I had arrived in the USA on Monday and spent the next day traveling with my friends, which meant we missed Dreadnought’s spectacular engine failure (and ensured I didn’t get to see ‘The Buick’ round the pylons) and arrived bright and early on Wednesday. The media briefing was at 0700 each day from Thursday so my friends had to draw straws as to who would sacrifice a sleep-in to get me onto the field in time!
When I stepped onto the airport for the first time it was everything I had imagined: to my left was the hangar full of Formula One and Sport racers (and Phantom, sole representative of the Biplane Class. They weren’t flying this year due to legal issues), and to the right stretched the pits. Sport Class homebuilts, the immortal T-6s (we call them Harvards here, but when in Rome!), and then the Unlimiteds. For as long as I can remember I’d wanted to see all these varied machines in this place and I was here! And they were here: the Sanders family’s trio of Sea Furies, the various Mustangs including a P-51H, a P-40E (my favourite type) and a P-63, a pair of radial Yaks that had been the subject of much online chatter and hype.
Then there were more famous Mustangs: Clay Lacy’s old Race #64, fresh off rebuild for new custodian Vicky Benzing, Sport and Jet Class veteran. #64 was once more resplendent in that infamous purple, but now named Plum Crazy. Next was the unashamedly patriotic veteran of more than fifty years’ racing Miss America (whose crew made me feel so welcome and left me with great memories…and some very humbling gifts); and the machine I had my hypothetical bets on to take home the final Reno Unlimited Gold trophy: Race #3 Bardahl Special. I’ll leave it to my fellow VAN correspondents to go into detail about what made this great white wonder so special but to say I was excited to see this ‘Superstang’ (or the closest thing to it since the days of Voodoo, Dago Red etcetera) round the sticks is quite an understatement.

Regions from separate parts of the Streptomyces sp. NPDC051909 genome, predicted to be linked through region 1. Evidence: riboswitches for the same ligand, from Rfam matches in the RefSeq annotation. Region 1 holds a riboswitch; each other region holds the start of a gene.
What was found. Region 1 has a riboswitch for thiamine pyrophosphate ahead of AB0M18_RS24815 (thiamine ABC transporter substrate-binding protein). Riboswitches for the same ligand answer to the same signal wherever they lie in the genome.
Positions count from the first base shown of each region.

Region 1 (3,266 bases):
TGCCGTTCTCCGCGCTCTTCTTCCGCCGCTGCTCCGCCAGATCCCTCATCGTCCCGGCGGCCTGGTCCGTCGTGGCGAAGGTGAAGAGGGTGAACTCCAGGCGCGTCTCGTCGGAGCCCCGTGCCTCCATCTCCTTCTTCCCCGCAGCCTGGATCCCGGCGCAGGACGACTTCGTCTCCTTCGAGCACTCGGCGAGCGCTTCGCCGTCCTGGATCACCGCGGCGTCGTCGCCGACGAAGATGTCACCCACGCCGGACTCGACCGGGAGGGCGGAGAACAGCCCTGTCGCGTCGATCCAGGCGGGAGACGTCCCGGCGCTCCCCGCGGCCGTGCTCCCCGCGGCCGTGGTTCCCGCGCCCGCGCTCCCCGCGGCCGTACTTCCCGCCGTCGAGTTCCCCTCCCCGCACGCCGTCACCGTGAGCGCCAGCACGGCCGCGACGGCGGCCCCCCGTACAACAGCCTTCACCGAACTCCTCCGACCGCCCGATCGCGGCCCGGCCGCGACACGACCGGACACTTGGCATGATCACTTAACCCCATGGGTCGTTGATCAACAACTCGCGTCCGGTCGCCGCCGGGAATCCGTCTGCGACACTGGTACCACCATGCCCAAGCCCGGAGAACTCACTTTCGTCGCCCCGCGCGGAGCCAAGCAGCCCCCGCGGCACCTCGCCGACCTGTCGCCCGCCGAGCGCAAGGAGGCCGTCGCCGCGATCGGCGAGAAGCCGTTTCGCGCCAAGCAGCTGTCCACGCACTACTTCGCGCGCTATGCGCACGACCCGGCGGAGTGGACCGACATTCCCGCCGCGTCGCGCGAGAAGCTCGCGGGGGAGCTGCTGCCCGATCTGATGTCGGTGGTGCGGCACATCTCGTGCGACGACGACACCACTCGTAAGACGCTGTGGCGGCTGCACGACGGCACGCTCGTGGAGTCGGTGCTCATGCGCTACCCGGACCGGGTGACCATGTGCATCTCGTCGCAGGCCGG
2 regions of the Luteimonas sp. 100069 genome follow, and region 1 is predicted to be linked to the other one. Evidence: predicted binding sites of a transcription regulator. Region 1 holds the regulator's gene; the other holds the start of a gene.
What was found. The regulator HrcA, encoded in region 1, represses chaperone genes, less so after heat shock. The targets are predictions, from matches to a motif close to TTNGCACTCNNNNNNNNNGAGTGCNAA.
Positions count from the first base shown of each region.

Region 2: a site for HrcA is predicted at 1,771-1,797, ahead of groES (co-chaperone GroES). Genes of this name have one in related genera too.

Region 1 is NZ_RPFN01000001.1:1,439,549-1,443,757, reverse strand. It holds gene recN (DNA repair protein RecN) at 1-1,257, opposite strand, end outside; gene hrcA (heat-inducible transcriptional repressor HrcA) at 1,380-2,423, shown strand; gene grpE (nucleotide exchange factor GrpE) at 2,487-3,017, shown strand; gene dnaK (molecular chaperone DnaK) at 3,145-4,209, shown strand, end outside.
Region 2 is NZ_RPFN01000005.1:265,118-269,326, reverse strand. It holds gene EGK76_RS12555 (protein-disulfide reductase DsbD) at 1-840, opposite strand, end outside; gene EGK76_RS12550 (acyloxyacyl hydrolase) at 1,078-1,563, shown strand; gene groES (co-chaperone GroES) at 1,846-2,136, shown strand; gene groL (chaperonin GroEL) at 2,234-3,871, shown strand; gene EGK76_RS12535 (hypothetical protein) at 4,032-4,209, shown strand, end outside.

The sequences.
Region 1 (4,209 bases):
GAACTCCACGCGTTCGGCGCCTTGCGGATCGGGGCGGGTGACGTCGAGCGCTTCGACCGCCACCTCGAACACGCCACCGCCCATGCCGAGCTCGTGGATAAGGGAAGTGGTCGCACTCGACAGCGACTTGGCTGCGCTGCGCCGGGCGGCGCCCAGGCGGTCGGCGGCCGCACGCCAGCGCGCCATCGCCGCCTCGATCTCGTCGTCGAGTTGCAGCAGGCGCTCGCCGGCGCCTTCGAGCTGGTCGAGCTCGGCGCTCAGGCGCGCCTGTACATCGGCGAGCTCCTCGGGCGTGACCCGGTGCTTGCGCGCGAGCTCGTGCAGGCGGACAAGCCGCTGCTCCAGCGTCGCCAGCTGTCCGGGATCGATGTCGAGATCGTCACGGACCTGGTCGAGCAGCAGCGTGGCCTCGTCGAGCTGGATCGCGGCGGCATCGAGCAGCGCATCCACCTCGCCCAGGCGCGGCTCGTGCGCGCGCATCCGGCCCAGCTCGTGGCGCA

Over the first couple of days I briefly toured the Jet and STOL Class parks, got my first in-person look at a bunch of USAF hardware in the military area, and checked out some gorgeous restorations participating in the National Aviation Heritage Invitational (NAHI) but most of my early time was spent in the Unlimited pits … and buying memorabilia before it all sold out!